Fire officers extinguished the blaze of highly flammable children’s nightwear at the Safehome Fire Education Centre in Petrie, as Fair Trading Minister Peter Lawlor reminded parents to put safety first when keeping the family warm.
"The winter chill has set in and people are keeping warm with blankets, heaters, fires, hot water bottles, and pyjamas," Mr Lawlor said.
"But people should be aware at this time of year there can be a greater risk of scalds and burns."
Queensland Fire and Rescue Service responded to 542 house fires during June, July and August in 2009 and research shows house fires are more common in winter.
Mr Lawlor said today’s demonstration showed just how quickly material can catch alight.
"Some clothing styles and fabrics are more flammable and dangerous than others; however all fabrics will burn so children should be kept away from heaters and fires at all costs," he said.
"It is the very reason why the law requires clothing manufacturers and retailers to clearly label the level of fire risk on all nightwear and some daywear garments."
Under the Australian Standards, labels must be included on pyjamas, night dresses, dressing gowns, bathrobes, infant sleeping bags and some loose-style boxer shorts.
These labels must carry one of two warnings – LOW FIRE DANGER or WARNING HIGH FIRE DANGER KEEP AWAY FROM FIRE.
The low fire danger label, featuring black text on a white background, covers garments made from low fire danger fabric and garments that are styled to reduce fire danger.
The high fire danger warning features a flame symbol printed in black on a red label and covers garments made from materials known to be a high fire danger and long flowing styles of nightwear.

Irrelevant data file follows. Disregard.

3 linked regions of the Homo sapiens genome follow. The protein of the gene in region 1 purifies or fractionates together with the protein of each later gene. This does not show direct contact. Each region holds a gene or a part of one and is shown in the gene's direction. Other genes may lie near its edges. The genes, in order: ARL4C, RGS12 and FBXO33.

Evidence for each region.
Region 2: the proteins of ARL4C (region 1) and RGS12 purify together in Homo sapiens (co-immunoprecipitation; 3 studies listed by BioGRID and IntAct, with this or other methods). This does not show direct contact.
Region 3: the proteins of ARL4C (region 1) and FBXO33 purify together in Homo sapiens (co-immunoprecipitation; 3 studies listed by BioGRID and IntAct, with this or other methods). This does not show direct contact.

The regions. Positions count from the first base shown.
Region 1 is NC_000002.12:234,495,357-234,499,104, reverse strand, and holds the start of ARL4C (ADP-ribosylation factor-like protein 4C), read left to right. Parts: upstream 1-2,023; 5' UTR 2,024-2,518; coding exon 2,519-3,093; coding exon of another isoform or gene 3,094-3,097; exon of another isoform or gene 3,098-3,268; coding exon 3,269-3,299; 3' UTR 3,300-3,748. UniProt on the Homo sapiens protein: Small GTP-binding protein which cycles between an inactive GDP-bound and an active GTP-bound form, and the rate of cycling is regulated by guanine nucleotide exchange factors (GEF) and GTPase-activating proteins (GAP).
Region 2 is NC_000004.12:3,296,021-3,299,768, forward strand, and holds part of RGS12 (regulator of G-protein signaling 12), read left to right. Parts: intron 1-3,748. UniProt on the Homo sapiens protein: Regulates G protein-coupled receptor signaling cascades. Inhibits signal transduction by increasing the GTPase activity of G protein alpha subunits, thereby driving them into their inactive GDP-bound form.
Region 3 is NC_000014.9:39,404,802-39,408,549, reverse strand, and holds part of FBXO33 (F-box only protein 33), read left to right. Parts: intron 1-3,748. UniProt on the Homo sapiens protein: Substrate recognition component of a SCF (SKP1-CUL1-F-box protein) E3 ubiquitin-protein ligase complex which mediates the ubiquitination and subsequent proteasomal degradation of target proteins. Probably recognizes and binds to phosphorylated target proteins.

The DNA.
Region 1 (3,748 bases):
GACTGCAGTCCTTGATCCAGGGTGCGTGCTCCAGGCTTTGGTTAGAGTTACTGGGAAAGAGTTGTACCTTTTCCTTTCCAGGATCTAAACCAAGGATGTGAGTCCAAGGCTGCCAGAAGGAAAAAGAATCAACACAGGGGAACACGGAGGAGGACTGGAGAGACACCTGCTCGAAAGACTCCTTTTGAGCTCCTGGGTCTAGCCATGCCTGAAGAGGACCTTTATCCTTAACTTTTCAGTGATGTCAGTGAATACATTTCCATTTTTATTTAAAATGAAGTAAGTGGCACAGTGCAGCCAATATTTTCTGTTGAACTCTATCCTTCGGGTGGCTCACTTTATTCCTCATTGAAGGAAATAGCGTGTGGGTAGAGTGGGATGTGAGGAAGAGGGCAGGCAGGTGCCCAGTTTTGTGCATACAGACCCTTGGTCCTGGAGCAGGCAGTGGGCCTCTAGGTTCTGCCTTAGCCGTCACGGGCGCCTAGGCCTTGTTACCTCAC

Member for Kallangur Mary-Anne O’Neill encouraged parents to choose low risk children’s nightwear, including close fitting garments and items with a low fire danger label.
She added there were other practical steps parents could take with the use of products in winter including:
• installing guards around heaters, fires and stove tops
• never heating water bottles with boiling water or water hotter than 50 degrees Celsius and checking the rubber hasn’t perished
• always supervising children around heating areas
• checking the condition of heating appliances such as heaters and electric blankets before use (including electrical plugs and cords)
• switching off products when not in use.
"No amount of safety labels or precautions can do a better job than adult supervision," she said.
"I urge all Queenslanders to watch their children closely whenever a heater or open fire place is being used."
For more information on product safety and labelling standards for children’s clothing, contact the Office of Fair Trading on 13 13 04 or visit www.fairtrading.qld.gov.au.
Media contact: Minister’s Office 3225 1005